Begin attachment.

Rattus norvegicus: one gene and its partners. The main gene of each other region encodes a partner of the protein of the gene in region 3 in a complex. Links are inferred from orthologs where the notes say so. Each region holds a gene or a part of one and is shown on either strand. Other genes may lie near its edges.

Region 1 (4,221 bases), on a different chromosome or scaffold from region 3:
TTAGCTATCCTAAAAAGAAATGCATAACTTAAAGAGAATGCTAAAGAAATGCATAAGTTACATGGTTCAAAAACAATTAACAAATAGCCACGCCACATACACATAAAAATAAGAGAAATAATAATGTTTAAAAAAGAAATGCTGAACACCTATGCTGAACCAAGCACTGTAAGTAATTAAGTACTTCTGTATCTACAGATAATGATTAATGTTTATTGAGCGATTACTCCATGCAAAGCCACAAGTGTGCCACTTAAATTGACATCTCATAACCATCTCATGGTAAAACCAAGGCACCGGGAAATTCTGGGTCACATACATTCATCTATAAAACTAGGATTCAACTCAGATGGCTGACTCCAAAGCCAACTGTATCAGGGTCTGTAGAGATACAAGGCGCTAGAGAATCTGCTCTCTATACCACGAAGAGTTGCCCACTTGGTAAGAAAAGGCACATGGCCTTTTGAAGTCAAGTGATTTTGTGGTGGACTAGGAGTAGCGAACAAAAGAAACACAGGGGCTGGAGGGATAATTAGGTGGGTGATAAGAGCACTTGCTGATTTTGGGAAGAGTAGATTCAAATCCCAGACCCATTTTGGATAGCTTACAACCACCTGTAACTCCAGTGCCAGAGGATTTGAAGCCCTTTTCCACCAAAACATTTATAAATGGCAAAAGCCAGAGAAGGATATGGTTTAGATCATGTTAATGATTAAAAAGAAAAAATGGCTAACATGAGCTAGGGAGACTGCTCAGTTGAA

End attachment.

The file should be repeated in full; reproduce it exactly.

Rattus norvegicus: one gene and its partners. The main gene of each other region encodes a partner of the protein of the gene in region 3 in a complex. Links are inferred from orthologs where the notes say so. Each region holds a gene or a part of one and is shown on either strand. Other genes may lie near its edges.

Region 1 (4,221 bases), on a different chromosome or scaffold from region 3:
TTAGCTATCCTAAAAAGAAATGCATAACTTAAAGAGAATGCTAAAGAAATGCATAAGTTACATGGTTCAAAAACAATTAACAAATAGCCACGCCACATACACATAAAAATAAGAGAAATAATAATGTTTAAAAAAGAAATGCTGAACACCTATGCTGAACCAAGCACTGTAAGTAATTAAGTACTTCTGTATCTACAGATAATGATTAATGTTTATTGAGCGATTACTCCATGCAAAGCCACAAGTGTGCCACTTAAATTGACATCTCATAACCATCTCATGGTAAAACCAAGGCACCGGGAAATTCTGGGTCACATACATTCATCTATAAAACTAGGATTCAACTCAGATGGCTGACTCCAAAGCCAACTGTATCAGGGTCTGTAGAGATACAAGGCGCTAGAGAATCTGCTCTCTATACCACGAAGAGTTGCCCACTTGGTAAGAAAAGGCACATGGCCTTTTGAAGTCAAGTGATTTTGTGGTGGACTAGGAGTAGCGAACAAAAGAAACACAGGGGCTGGAGGGATAATTAGGTGGGTGATAAGAGCACTTGCTGATTTTGGGAAGAGTAGATTCAAATCCCAGACCCATTTTGGATAGCTTACAACCACCTGTAACTCCAGTGCCAGAGGATTTGAAGCCCTTTTCCACCAAAACATTTATAAATGGCAAAAGCCAGAGAAGGATATGGTTTAGATCATGTTAATGATTAAAAAGAAAAAATGGCTAACATGAGCTAGGGAGACTGCTCAGTTGAA